Dudley Square entrepreneurs seek retail opportunities in Ferdinand building
Sandra Larson | 11/20/2013, 10:54 a.m.
Since the massive public project was announced in 2011, city officials and residents have expressed hope the building would bring added economic activity to Dudley Square and create a lively atmosphere extending into the evening hours. A 2012 retail survey of 1,300 respondents confirmed that local residents want social gathering places, from a sit-down restaurant to sports bar, bowling alley, ice cream shop or cafe with seating and Internet access. Other desired businesses included dry cleaner, clothing outlet store, bookstore and gym or yoga studio.
The city isn’t ruling out national chain stores, Gordon said, but officials have been “very clear” that they do not want the building to be “full of chain stores.” On the other hand, those are the businesses most likely to be able to survive the start-up process and succeed.
“We’d love to see some key tenants that are local businesses, minority businesses — that would be great — and maybe there will be some nationals sprinkled in,” he said. “What it won’t be is 100 percent nationals that push the locals out.”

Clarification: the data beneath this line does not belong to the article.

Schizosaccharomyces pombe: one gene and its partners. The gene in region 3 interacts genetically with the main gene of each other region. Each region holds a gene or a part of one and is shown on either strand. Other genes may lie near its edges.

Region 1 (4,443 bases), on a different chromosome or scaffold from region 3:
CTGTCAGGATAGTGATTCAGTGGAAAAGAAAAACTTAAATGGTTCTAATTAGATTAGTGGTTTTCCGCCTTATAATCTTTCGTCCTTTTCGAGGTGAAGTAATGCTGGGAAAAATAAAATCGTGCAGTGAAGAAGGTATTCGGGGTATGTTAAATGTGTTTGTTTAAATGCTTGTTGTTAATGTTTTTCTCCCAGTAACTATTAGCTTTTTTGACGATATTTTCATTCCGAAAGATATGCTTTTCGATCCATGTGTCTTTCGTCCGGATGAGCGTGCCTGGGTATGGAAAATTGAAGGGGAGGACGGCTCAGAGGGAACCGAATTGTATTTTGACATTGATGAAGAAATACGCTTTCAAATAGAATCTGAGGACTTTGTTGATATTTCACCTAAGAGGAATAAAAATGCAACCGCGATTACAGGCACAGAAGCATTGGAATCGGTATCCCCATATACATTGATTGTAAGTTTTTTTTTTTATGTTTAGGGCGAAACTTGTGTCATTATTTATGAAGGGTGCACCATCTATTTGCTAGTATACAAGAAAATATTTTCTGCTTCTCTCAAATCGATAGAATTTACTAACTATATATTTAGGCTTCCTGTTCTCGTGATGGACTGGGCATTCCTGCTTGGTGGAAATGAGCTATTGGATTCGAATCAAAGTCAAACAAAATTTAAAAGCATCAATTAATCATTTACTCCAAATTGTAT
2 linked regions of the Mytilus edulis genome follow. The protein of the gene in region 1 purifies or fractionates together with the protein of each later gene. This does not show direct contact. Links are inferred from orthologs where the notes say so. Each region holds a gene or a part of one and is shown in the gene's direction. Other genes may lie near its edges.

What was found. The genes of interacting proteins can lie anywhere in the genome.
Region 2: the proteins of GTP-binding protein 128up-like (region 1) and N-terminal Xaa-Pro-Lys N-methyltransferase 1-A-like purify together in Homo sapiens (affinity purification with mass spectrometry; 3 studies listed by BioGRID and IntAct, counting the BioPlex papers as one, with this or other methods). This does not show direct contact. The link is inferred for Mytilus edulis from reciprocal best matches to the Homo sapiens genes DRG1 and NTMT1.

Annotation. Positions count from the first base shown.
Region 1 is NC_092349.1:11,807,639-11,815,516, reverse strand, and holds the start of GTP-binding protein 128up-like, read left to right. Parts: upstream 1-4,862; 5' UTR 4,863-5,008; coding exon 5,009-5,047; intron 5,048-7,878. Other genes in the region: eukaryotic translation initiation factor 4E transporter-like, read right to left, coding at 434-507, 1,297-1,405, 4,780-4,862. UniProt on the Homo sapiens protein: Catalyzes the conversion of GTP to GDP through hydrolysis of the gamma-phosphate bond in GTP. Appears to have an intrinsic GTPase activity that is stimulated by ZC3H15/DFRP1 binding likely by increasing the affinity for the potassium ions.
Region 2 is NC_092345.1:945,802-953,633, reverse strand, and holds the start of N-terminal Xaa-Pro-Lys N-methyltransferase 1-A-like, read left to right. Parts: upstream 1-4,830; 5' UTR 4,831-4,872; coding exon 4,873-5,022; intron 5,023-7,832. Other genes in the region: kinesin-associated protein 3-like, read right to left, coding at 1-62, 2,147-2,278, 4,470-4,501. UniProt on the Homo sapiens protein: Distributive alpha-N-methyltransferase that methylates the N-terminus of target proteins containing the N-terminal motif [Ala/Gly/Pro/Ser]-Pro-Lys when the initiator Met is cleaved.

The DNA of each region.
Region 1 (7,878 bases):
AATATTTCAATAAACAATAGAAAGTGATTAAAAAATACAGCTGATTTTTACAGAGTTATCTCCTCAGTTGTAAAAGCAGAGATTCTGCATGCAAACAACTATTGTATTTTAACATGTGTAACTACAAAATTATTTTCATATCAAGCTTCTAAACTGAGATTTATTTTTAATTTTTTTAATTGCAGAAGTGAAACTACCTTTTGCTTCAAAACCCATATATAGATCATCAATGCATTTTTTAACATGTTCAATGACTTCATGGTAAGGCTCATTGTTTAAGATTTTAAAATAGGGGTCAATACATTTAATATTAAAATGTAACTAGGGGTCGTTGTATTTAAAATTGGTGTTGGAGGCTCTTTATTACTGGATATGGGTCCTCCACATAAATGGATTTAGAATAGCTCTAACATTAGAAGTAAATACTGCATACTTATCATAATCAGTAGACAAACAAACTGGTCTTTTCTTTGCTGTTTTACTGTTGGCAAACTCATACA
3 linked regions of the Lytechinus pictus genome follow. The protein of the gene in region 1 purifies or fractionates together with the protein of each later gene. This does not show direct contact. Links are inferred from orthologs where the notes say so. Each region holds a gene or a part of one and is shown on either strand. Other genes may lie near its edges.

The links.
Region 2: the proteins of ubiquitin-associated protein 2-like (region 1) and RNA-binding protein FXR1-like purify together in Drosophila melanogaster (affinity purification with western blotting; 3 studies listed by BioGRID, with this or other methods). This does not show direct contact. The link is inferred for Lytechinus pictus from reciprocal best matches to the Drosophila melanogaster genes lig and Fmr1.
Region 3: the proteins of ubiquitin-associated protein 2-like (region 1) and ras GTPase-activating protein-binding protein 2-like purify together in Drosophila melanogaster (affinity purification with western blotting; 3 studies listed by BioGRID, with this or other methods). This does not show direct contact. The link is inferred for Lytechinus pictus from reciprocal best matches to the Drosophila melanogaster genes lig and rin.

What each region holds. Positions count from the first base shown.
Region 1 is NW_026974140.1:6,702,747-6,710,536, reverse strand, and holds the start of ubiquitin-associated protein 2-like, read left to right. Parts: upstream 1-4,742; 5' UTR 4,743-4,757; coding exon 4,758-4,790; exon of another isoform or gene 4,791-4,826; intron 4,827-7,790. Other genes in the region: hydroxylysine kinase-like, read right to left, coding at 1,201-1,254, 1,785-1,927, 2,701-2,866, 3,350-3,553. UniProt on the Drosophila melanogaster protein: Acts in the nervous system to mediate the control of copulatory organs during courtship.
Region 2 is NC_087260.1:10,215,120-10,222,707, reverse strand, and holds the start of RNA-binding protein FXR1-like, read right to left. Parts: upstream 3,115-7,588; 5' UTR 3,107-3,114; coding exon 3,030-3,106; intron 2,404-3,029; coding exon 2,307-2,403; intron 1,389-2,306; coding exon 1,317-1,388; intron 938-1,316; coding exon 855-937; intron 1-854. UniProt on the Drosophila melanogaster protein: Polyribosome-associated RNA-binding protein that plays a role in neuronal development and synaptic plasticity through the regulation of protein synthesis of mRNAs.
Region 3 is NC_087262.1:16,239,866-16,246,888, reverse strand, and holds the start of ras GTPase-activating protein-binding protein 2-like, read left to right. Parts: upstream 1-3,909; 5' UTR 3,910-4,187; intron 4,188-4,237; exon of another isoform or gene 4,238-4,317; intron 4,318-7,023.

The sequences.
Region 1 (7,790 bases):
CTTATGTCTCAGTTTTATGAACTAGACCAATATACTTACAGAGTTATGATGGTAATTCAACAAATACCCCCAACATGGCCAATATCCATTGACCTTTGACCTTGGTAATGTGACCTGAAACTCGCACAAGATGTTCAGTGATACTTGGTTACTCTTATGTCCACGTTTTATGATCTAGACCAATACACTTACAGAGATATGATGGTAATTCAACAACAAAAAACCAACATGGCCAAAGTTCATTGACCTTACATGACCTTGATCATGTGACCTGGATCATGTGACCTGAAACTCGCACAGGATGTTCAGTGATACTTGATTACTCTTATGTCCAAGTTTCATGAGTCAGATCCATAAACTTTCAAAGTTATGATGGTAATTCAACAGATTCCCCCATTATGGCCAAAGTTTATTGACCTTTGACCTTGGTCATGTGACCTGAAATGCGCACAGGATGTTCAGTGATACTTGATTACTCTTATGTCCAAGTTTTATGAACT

The Request for Proposal (RFP) should be available on Dec. 3 for pickup at the city’s Property and Construction Management office at 26 Court Street.
Randi Lathrop, the BRA’s director of business development, said a bidders conference Dec. 12 will provide an opportunity for people to ask questions after they’ve looked at the RFP. Tours will be offered, giving those who hope to operate a business in the heart of Dudley Square a glimpse of the new space from the inside.
For more information on location and time for RFP pickup and bidders conference, check for updates on the project website, www.dudleyvision.org. For more information on small business and loan assistance, contact the Department of Neighborhood Development’s Office of Business Development at 617-635-0293 or view a list of resources at www.cityofboston.gov/dnd/obd.
A number of small business advisory and loan assistance organizations were on hand at the workshops to talk with attendees about preparing a strong proposal and securing the necessary capital.
On her way out Jeanette Boswell, the would-be bakery owner, said the workshop made her more hopeful about her prospects. “I had no idea there would be all these people to help with loans,” she said, clutching an armload of brochures and business cards. “Now I have to get busy.”